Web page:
Philly’s swankiest restaurant just got a little more accessible to the masses.
Visiting Le Bec Fin has traditionally been an experience most of us would only have once or twice in our lives—and that only if we were lucky. I was born and raised in Philadelphia, and didn’t eat there for the first time until 2008. In that regard, it was kind of like attending the Super Bowl: You spend a long time waiting to go, a good bit of money once you do, it lasts for hours, and it’s a memory you can carry with you for the rest of your life, even if you never do it again.
A recent three-hour dinner there was my first since the restaurant came under new ownership last year. Since my editor won’t let me fill this whole newspaper with the minutiae of the richly layered, multifaceted evening at the table, I’ve come up with a Top 10 list of what I learned—including the exciting news that, for the first time, Le Bec Fin is about to start offering some less expensive dining options for those who aren’t up for the whole shebang.
1. The Omelet
Yes, an omelet. At dinner. As part of a $150 fixed-price menu. And the kicker? It’s absolutely an integral part of the experience. Most of us, I think, have gone through life having tucked into a series of good to very good omelets. But when’s the last time you took that first bite of one and stopped dead in your tracks? Which is what makes this one so remarkable: It arrives at the table looking fairly innocent: Nothing new here, you think, and then wonder why it’s on the menu in the first place. But then you take the first bite, and the world becomes silent for a bit, fuzzy around the edges. The hen egg is dense, yet still, somehow, impossibly light. The sharp nuttiness of the Cabot’s Clothbound Cheddar plays off the bibb lettuce draped over top. And then the truffle comes in, perfuming it all like what I imagine the land beyond the pearly gates will smell like when I finally eat too much and my heart inevitably gives up trying to pump so much butter through my decrepit veins, and I pass into the great restaurant in the sky. This is an omelet like you’ve never had before.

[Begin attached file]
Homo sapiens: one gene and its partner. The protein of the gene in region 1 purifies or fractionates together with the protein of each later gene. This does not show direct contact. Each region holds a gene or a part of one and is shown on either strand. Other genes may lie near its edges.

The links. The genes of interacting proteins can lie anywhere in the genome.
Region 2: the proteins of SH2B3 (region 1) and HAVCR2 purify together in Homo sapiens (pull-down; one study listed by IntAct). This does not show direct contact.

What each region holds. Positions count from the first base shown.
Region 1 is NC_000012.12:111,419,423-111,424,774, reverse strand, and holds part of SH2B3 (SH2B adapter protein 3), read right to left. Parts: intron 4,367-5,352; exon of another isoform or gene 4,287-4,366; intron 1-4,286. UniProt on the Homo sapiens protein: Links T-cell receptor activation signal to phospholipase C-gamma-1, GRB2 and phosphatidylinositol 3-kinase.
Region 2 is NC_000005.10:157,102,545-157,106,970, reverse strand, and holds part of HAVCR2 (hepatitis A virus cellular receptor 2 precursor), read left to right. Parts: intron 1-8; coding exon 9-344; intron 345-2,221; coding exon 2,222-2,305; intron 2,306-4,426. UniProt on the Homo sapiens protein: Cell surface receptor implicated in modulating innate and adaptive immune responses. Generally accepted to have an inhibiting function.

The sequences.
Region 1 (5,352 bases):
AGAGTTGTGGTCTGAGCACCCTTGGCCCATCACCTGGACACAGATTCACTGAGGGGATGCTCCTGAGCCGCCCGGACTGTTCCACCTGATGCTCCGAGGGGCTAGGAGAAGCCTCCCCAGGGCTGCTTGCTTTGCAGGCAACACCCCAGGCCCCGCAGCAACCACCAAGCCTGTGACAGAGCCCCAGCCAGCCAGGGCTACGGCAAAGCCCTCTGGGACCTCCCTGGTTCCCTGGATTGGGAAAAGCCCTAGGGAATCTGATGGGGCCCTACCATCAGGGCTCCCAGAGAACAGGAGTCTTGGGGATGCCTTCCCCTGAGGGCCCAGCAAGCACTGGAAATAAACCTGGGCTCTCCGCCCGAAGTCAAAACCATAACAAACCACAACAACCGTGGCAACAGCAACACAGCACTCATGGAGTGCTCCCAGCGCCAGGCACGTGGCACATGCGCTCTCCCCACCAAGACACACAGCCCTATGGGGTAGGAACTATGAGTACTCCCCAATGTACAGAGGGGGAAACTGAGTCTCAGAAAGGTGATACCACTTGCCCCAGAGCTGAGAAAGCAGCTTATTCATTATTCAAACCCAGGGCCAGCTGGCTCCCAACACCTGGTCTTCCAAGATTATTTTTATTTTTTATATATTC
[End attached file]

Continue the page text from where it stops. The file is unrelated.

2. The Beef
Few things bother me more than going to dinner and seeing that the smallest steak you can order is a 12-ouncer. I’m all for abundance—this is still the land of plenty, kind of—but a nearly one-pound slab on my plate always seems more like a challenge to my manhood than an invitation to eat. And then, of course, there’s that whole biochemical reaction whereby our brain, seeing that it’s getting all kinds of wonderful fat and salt, tells our mouth to keep on eating, often well beyond the point of fullness. (OK, that’s not exactly how it works, but you get the point.) Here, however, the beef—the last of the savory courses before the cheese—is a perfectly portioned little brick that, after having aged for 32 days, has been transmogrified into the perfect intersection of beef’s minerality and an earthy, rich funkiness that reminded me of mushrooms or blue cheese. On its own, it would have been magnificent. With bacon-flecked Savoy cabbage, cloud-light potato confit, and a wink-wink application of Dijonnaise, it embodied exactly why you go to dinner at a place like Le Bec-Fin: because at its best, it changes what you think certain ingredients are actually capable of tasting like.
3. The Pierogi
Yes, pierogi: The Polish-grandmother classic. At a fine French restaurant. It’s part of the vegetarian menu du jardin (“the garden menu”) and a highlight of the meal. Whisper-delicate pasta is wrapped around a fluffy, melting filling of ricotta and stinging nettles. It arrives all pan-browned and comforting, and is then anointed by one of the servers with a generous dollop of sweet-onion creme fraiche. I found myself taking extra-large bites of this course. And you know what? No one looked askance at me. I think it’s universally understood that great pierogi—like great dumplings in many cultures—deserve to be eaten with gusto and abandon, no matter where you are.